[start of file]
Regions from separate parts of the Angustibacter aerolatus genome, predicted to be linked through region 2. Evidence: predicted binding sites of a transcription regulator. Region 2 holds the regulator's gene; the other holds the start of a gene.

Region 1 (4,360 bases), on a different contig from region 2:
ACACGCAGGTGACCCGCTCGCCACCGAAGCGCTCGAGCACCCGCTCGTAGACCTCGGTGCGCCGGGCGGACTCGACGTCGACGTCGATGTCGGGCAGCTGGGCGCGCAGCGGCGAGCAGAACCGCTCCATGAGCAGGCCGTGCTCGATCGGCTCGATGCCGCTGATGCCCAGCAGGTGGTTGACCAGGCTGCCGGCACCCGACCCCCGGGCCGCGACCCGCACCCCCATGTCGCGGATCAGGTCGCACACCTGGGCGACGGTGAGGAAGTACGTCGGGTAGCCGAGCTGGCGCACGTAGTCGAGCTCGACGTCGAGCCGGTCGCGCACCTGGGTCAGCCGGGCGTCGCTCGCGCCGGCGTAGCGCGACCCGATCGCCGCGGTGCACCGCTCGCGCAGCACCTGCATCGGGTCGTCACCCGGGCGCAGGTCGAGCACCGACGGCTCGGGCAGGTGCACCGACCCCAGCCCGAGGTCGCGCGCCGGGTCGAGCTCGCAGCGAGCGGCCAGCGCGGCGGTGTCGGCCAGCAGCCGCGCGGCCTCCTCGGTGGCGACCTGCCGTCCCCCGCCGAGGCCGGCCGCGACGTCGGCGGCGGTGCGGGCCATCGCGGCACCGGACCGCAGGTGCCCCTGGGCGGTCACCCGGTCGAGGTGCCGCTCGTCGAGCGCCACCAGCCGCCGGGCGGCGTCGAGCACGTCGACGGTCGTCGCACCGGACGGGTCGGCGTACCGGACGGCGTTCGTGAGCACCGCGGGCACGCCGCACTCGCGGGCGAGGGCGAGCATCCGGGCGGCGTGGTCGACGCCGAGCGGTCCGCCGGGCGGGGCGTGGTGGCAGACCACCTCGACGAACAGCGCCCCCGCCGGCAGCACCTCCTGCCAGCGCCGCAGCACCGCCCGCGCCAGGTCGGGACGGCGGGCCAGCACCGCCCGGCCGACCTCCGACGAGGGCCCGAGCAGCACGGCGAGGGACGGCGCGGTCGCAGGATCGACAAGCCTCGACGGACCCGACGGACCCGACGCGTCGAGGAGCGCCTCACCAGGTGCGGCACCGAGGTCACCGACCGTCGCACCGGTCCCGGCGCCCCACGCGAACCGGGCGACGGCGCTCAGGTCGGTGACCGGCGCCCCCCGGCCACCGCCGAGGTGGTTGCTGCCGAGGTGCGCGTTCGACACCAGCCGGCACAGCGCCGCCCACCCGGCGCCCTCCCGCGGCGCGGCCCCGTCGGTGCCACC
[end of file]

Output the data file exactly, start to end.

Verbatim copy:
Regions from separate parts of the Angustibacter aerolatus genome, predicted to be linked through region 2. Evidence: predicted binding sites of a transcription regulator. Region 2 holds the regulator's gene; the other holds the start of a gene.

Region 1 (4,360 bases), on a different contig from region 2:
ACACGCAGGTGACCCGCTCGCCACCGAAGCGCTCGAGCACCCGCTCGTAGACCTCGGTGCGCCGGGCGGACTCGACGTCGACGTCGATGTCGGGCAGCTGGGCGCGCAGCGGCGAGCAGAACCGCTCCATGAGCAGGCCGTGCTCGATCGGCTCGATGCCGCTGATGCCCAGCAGGTGGTTGACCAGGCTGCCGGCACCCGACCCCCGGGCCGCGACCCGCACCCCCATGTCGCGGATCAGGTCGCACACCTGGGCGACGGTGAGGAAGTACGTCGGGTAGCCGAGCTGGCGCACGTAGTCGAGCTCGACGTCGAGCCGGTCGCGCACCTGGGTCAGCCGGGCGTCGCTCGCGCCGGCGTAGCGCGACCCGATCGCCGCGGTGCACCGCTCGCGCAGCACCTGCATCGGGTCGTCACCCGGGCGCAGGTCGAGCACCGACGGCTCGGGCAGGTGCACCGACCCCAGCCCGAGGTCGCGCGCCGGGTCGAGCTCGCAGCGAGCGGCCAGCGCGGCGGTGTCGGCCAGCAGCCGCGCGGCCTCCTCGGTGGCGACCTGCCGTCCCCCGCCGAGGCCGGCCGCGACGTCGGCGGCGGTGCGGGCCATCGCGGCACCGGACCGCAGGTGCCCCTGGGCGGTCACCCGGTCGAGGTGCCGCTCGTCGAGCGCCACCAGCCGCCGGGCGGCGTCGAGCACGTCGACGGTCGTCGCACCGGACGGGTCGGCGTACCGGACGGCGTTCGTGAGCACCGCGGGCACGCCGCACTCGCGGGCGAGGGCGAGCATCCGGGCGGCGTGGTCGACGCCGAGCGGTCCGCCGGGCGGGGCGTGGTGGCAGACCACCTCGACGAACAGCGCCCCCGCCGGCAGCACCTCCTGCCAGCGCCGCAGCACCGCCCGCGCCAGGTCGGGACGGCGGGCCAGCACCGCCCGGCCGACCTCCGACGAGGGCCCGAGCAGCACGGCGAGGGACGGCGCGGTCGCAGGATCGACAAGCCTCGACGGACCCGACGGACCCGACGCGTCGAGGAGCGCCTCACCAGGTGCGGCACCGAGGTCACCGACCGTCGCACCGGTCCCGGCGCCCCACGCGAACCGGGCGACGGCGCTCAGGTCGGTGACCGGCGCCCCCCGGCCACCGCCGAGGTGGTTGCTGCCGAGGTGCGCGTTCGACACCAGCCGGCACAGCGCCGCCCACCCGGCGCCCTCCCGCGGCGCGGCCCCGTCGGTGCCACC